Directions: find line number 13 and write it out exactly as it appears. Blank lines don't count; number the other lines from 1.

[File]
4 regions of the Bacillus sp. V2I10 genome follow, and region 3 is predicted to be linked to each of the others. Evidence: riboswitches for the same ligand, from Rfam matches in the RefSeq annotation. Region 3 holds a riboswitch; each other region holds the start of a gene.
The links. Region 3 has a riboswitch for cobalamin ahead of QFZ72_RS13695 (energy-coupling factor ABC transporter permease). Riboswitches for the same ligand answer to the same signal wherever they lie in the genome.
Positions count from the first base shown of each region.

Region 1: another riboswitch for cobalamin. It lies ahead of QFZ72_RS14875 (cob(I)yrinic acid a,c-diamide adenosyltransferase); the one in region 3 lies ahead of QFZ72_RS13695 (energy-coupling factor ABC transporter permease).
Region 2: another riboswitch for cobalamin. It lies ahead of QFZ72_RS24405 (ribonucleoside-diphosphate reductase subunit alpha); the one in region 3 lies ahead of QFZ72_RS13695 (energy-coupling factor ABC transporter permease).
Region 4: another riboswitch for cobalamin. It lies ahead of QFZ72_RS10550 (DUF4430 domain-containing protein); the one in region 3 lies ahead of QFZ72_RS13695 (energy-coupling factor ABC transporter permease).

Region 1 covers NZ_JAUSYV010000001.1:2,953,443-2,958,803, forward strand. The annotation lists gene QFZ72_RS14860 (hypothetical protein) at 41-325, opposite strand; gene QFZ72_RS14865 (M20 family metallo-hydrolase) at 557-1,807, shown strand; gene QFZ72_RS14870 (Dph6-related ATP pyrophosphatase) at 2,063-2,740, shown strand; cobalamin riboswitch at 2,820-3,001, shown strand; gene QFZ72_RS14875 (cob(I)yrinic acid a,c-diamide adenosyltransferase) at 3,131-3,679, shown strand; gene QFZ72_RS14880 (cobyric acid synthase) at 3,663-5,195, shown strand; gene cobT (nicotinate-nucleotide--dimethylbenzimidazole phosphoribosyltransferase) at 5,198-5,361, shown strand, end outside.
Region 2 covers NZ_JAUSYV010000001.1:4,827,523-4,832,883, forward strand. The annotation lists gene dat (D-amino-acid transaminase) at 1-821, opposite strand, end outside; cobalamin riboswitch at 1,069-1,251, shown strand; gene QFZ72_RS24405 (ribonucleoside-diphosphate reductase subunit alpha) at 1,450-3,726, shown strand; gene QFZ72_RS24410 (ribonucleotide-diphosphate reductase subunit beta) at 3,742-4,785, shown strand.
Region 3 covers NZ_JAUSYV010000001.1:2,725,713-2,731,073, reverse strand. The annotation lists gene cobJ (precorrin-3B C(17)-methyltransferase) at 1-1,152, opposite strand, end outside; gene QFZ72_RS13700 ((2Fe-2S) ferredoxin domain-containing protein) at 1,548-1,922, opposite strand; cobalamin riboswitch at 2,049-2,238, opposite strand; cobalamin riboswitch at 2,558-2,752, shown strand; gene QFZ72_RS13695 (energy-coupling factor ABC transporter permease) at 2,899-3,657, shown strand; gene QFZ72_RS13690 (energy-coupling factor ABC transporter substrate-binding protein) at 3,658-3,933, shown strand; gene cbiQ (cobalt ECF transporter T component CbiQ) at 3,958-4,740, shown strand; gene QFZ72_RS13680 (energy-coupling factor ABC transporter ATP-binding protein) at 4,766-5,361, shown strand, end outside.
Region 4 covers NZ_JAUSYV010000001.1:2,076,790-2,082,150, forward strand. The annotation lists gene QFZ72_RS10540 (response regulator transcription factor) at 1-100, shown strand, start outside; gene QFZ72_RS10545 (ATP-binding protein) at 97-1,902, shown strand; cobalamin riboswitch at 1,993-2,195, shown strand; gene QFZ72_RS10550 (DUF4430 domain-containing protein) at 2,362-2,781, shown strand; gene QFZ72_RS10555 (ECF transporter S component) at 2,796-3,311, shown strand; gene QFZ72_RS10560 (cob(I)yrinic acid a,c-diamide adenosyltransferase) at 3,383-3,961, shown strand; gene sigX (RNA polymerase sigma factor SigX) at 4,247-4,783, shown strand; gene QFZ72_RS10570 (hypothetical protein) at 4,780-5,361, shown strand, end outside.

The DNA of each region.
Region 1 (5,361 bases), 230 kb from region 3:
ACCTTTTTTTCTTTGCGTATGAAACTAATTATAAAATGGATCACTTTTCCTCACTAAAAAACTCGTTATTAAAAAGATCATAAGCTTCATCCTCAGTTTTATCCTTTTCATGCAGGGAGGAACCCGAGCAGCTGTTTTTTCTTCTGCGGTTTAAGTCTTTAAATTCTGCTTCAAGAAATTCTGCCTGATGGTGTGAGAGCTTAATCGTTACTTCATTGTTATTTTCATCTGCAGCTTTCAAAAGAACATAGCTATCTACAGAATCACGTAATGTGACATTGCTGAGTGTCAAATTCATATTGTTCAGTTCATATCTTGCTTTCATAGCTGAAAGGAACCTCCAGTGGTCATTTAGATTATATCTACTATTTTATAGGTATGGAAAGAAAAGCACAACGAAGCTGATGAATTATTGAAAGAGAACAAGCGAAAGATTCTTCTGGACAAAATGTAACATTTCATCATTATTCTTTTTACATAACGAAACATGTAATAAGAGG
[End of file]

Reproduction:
ACCTTTTTTTCTTTGCGTATGAAACTAATTATAAAATGGATCACTTTTCCTCACTAAAAAACTCGTTATTAAAAAGATCATAAGCTTCATCCTCAGTTTTATCCTTTTCATGCAGGGAGGAACCCGAGCAGCTGTTTTTTCTTCTGCGGTTTAAGTCTTTAAATTCTGCTTCAAGAAATTCTGCCTGATGGTGTGAGAGCTTAATCGTTACTTCATTGTTATTTTCATCTGCAGCTTTCAAAAGAACATAGCTATCTACAGAATCACGTAATGTGACATTGCTGAGTGTCAAATTCATATTGTTCAGTTCATATCTTGCTTTCATAGCTGAAAGGAACCTCCAGTGGTCATTTAGATTATATCTACTATTTTATAGGTATGGAAAGAAAAGCACAACGAAGCTGATGAATTATTGAAAGAGAACAAGCGAAAGATTCTTCTGGACAAAATGTAACATTTCATCATTATTCTTTTTACATAACGAAACATGTAATAAGAGG